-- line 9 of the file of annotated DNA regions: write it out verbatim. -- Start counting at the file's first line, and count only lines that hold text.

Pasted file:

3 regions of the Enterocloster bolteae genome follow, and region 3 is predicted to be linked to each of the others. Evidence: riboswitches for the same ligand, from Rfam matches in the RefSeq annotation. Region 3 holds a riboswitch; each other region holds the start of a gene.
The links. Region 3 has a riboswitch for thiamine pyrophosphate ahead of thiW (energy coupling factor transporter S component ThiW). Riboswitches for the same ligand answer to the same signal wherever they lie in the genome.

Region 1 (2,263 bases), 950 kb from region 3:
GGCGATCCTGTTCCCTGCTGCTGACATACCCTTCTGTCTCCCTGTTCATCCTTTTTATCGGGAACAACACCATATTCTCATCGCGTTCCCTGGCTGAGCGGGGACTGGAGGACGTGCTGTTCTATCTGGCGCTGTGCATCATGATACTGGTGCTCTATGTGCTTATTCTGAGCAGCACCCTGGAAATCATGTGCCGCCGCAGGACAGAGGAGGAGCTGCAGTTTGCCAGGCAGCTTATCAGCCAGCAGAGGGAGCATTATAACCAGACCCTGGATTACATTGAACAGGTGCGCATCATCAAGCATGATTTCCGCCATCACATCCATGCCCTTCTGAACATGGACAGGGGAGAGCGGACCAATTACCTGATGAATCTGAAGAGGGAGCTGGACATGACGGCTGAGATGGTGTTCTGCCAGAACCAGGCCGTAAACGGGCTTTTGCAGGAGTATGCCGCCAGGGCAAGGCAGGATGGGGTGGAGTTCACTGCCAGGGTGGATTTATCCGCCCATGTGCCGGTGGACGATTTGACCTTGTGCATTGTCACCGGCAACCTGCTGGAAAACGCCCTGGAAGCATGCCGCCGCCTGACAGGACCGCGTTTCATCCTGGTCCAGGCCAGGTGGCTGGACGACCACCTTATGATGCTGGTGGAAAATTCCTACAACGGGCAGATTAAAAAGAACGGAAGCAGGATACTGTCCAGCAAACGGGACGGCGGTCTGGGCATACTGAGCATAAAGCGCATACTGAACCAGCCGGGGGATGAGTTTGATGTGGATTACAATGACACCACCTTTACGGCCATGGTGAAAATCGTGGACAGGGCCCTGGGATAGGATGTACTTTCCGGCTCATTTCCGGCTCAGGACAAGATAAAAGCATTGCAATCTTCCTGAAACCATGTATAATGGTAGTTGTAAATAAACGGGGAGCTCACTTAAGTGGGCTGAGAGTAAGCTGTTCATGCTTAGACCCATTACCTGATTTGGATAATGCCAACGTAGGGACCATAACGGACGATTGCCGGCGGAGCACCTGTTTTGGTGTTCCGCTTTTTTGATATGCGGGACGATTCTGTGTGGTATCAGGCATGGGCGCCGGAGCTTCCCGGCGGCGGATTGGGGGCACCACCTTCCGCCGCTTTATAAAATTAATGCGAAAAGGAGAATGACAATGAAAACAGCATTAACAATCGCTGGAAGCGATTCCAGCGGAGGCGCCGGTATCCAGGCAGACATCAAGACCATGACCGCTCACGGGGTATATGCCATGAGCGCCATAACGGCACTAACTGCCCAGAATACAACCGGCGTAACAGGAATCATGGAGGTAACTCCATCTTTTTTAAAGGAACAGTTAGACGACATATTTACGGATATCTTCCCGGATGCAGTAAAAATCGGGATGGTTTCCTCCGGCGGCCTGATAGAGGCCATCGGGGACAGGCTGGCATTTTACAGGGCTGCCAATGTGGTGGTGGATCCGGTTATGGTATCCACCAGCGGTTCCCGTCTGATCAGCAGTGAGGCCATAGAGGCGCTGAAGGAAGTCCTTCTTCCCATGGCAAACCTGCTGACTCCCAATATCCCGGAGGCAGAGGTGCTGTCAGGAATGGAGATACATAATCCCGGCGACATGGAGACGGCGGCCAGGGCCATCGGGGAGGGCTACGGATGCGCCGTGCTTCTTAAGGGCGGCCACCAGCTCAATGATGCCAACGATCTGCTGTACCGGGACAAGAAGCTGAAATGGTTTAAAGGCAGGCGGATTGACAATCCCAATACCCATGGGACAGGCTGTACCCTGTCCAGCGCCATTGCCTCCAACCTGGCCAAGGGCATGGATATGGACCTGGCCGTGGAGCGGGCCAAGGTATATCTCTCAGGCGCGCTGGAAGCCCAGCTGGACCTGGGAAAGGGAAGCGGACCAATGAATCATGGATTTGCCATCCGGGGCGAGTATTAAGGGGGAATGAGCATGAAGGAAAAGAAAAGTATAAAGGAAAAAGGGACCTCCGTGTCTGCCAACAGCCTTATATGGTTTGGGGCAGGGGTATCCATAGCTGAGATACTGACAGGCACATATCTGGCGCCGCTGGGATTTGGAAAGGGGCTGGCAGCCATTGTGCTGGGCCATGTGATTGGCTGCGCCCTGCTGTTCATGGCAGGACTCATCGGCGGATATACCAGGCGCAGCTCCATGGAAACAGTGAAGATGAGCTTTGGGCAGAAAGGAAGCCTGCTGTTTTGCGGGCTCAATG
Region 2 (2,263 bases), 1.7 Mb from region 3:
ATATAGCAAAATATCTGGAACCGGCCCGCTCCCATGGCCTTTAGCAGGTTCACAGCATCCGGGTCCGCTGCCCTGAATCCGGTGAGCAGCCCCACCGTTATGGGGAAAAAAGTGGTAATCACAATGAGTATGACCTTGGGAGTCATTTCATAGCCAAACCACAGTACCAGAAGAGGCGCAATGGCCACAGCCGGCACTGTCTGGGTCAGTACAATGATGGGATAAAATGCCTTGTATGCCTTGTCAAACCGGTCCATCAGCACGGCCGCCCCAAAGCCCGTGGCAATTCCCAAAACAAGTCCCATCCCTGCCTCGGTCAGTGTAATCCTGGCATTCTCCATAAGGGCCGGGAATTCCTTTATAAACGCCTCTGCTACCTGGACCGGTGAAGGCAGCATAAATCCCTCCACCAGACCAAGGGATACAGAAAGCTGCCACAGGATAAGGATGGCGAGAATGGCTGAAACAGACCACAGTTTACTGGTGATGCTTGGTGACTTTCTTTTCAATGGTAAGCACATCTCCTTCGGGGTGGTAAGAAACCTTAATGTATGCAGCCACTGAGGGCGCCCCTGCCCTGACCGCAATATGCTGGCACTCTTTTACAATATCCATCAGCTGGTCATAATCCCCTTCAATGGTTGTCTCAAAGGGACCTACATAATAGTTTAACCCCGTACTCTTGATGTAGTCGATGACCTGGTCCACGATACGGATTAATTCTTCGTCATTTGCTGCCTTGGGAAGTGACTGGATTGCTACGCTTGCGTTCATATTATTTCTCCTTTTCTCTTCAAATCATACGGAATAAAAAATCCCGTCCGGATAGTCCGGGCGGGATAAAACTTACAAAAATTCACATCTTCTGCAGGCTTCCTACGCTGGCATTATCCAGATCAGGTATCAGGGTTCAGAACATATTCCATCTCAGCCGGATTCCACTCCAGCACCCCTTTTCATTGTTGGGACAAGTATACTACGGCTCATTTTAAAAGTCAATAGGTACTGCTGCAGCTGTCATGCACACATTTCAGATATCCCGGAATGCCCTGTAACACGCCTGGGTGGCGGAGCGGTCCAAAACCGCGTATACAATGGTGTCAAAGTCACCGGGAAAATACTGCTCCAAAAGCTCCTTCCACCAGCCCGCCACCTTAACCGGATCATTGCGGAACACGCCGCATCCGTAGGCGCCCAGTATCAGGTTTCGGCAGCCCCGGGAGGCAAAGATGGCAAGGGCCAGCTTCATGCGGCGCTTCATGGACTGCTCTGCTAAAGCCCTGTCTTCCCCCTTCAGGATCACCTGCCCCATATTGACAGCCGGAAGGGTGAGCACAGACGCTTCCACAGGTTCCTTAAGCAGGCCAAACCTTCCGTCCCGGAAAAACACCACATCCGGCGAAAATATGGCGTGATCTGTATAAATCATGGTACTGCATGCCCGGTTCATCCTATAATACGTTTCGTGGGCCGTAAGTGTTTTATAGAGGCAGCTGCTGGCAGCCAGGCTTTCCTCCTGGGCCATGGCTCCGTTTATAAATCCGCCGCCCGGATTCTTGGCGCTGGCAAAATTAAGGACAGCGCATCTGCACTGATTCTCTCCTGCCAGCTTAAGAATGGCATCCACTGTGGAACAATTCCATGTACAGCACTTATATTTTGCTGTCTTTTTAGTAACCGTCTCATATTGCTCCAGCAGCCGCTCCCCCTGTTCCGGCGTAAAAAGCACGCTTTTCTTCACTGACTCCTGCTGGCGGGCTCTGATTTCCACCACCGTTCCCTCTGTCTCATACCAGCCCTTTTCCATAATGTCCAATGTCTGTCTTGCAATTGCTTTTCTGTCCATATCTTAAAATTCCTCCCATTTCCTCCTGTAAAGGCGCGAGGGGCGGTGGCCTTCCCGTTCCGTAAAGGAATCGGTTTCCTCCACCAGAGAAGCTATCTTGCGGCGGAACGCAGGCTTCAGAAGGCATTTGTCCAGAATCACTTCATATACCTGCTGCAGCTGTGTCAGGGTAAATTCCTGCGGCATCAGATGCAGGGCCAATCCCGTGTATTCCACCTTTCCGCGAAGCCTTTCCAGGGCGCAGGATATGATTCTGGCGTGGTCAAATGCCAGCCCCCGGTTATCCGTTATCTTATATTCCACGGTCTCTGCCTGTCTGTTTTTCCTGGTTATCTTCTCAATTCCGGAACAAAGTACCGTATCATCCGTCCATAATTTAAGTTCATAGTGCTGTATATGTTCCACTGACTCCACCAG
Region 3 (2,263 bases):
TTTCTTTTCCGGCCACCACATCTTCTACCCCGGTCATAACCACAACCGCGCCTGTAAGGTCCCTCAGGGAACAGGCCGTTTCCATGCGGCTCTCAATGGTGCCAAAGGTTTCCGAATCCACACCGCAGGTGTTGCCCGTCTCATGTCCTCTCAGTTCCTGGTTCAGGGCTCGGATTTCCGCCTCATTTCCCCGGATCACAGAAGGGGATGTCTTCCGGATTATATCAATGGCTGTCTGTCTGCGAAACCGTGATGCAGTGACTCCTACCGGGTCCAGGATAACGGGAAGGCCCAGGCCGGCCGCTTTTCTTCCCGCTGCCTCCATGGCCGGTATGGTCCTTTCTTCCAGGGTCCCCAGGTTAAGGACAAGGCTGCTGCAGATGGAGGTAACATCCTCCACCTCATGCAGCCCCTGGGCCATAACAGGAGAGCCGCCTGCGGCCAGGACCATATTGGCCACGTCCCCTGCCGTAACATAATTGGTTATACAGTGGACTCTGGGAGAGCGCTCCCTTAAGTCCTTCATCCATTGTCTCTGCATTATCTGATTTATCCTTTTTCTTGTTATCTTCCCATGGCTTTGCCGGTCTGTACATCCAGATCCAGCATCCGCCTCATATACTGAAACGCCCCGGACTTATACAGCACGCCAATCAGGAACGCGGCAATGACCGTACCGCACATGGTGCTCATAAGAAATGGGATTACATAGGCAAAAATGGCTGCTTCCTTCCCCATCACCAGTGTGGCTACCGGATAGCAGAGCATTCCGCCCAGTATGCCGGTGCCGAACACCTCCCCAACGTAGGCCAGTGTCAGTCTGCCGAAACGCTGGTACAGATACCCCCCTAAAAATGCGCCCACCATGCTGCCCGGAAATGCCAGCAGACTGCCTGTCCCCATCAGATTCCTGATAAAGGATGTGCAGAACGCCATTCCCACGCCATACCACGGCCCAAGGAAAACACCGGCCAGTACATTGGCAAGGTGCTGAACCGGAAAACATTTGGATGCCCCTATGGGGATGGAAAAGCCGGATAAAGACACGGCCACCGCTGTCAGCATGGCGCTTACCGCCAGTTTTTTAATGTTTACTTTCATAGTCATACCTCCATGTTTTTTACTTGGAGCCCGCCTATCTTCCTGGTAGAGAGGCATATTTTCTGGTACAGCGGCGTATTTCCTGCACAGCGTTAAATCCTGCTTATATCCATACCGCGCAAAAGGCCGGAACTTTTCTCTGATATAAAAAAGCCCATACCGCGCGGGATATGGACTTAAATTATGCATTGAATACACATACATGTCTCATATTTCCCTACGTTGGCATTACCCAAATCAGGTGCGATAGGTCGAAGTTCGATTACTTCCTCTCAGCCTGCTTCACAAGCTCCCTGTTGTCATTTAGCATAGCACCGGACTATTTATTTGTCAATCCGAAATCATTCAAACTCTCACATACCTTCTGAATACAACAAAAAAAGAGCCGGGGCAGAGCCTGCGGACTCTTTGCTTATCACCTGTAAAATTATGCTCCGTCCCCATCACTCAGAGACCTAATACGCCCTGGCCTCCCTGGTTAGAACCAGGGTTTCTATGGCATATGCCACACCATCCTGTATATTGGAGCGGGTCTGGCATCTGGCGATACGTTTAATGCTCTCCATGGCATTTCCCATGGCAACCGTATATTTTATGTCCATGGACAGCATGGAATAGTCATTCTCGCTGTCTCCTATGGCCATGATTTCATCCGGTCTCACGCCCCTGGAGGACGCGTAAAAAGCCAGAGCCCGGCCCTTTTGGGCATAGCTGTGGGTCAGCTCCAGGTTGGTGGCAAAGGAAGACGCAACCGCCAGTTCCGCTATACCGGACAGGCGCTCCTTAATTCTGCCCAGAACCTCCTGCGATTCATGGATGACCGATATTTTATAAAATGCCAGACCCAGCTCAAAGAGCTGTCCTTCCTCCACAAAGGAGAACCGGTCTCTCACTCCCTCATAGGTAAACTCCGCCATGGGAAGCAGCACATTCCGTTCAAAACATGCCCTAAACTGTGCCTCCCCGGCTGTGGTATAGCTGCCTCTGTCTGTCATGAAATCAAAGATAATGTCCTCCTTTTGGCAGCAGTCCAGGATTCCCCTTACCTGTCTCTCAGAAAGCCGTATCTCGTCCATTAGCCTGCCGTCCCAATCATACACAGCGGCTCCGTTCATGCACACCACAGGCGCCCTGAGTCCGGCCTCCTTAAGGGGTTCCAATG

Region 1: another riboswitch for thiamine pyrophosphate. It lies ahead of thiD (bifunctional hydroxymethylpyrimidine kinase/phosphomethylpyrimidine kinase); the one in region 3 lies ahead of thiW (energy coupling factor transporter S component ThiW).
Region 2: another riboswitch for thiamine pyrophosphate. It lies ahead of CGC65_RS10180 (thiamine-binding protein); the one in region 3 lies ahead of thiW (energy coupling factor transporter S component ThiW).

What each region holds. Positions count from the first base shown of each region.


Region 1: another riboswitch for thiamine pyrophosphate. It lies ahead of thiD (bifunctional hydroxymethylpyrimidine kinase/phosphomethylpyrimidine kinase); the one in region 3 lies ahead of thiW (energy coupling factor transporter S component ThiW).